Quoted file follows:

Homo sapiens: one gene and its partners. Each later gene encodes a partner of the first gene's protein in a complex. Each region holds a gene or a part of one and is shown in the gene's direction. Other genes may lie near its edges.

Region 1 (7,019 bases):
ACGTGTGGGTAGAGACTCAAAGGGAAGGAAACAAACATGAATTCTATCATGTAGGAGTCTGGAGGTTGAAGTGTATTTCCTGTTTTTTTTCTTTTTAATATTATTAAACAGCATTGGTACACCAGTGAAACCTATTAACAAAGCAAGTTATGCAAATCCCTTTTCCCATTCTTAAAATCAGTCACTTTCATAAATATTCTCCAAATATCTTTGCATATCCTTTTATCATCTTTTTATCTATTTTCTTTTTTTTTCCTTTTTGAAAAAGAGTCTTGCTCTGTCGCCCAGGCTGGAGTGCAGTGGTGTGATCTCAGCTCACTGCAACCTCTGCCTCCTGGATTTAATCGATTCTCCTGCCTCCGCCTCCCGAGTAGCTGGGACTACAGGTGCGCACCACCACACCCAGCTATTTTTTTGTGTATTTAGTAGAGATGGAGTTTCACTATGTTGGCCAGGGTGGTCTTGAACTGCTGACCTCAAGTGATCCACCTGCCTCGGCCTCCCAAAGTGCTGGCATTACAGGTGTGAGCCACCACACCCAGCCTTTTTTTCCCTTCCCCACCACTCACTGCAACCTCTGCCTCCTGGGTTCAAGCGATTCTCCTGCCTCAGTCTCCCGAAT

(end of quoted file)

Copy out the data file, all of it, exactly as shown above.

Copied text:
Homo sapiens: one gene and its partners. Each later gene encodes a partner of the first gene's protein in a complex. Each region holds a gene or a part of one and is shown in the gene's direction. Other genes may lie near its edges.

Region 1 (7,019 bases):
ACGTGTGGGTAGAGACTCAAAGGGAAGGAAACAAACATGAATTCTATCATGTAGGAGTCTGGAGGTTGAAGTGTATTTCCTGTTTTTTTTCTTTTTAATATTATTAAACAGCATTGGTACACCAGTGAAACCTATTAACAAAGCAAGTTATGCAAATCCCTTTTCCCATTCTTAAAATCAGTCACTTTCATAAATATTCTCCAAATATCTTTGCATATCCTTTTATCATCTTTTTATCTATTTTCTTTTTTTTTCCTTTTTGAAAAAGAGTCTTGCTCTGTCGCCCAGGCTGGAGTGCAGTGGTGTGATCTCAGCTCACTGCAACCTCTGCCTCCTGGATTTAATCGATTCTCCTGCCTCCGCCTCCCGAGTAGCTGGGACTACAGGTGCGCACCACCACACCCAGCTATTTTTTTGTGTATTTAGTAGAGATGGAGTTTCACTATGTTGGCCAGGGTGGTCTTGAACTGCTGACCTCAAGTGATCCACCTGCCTCGGCCTCCCAAAGTGCTGGCATTACAGGTGTGAGCCACCACACCCAGCCTTTTTTTCCCTTCCCCACCACTCACTGCAACCTCTGCCTCCTGGGTTCAAGCGATTCTCCTGCCTCAGTCTCCCGAAT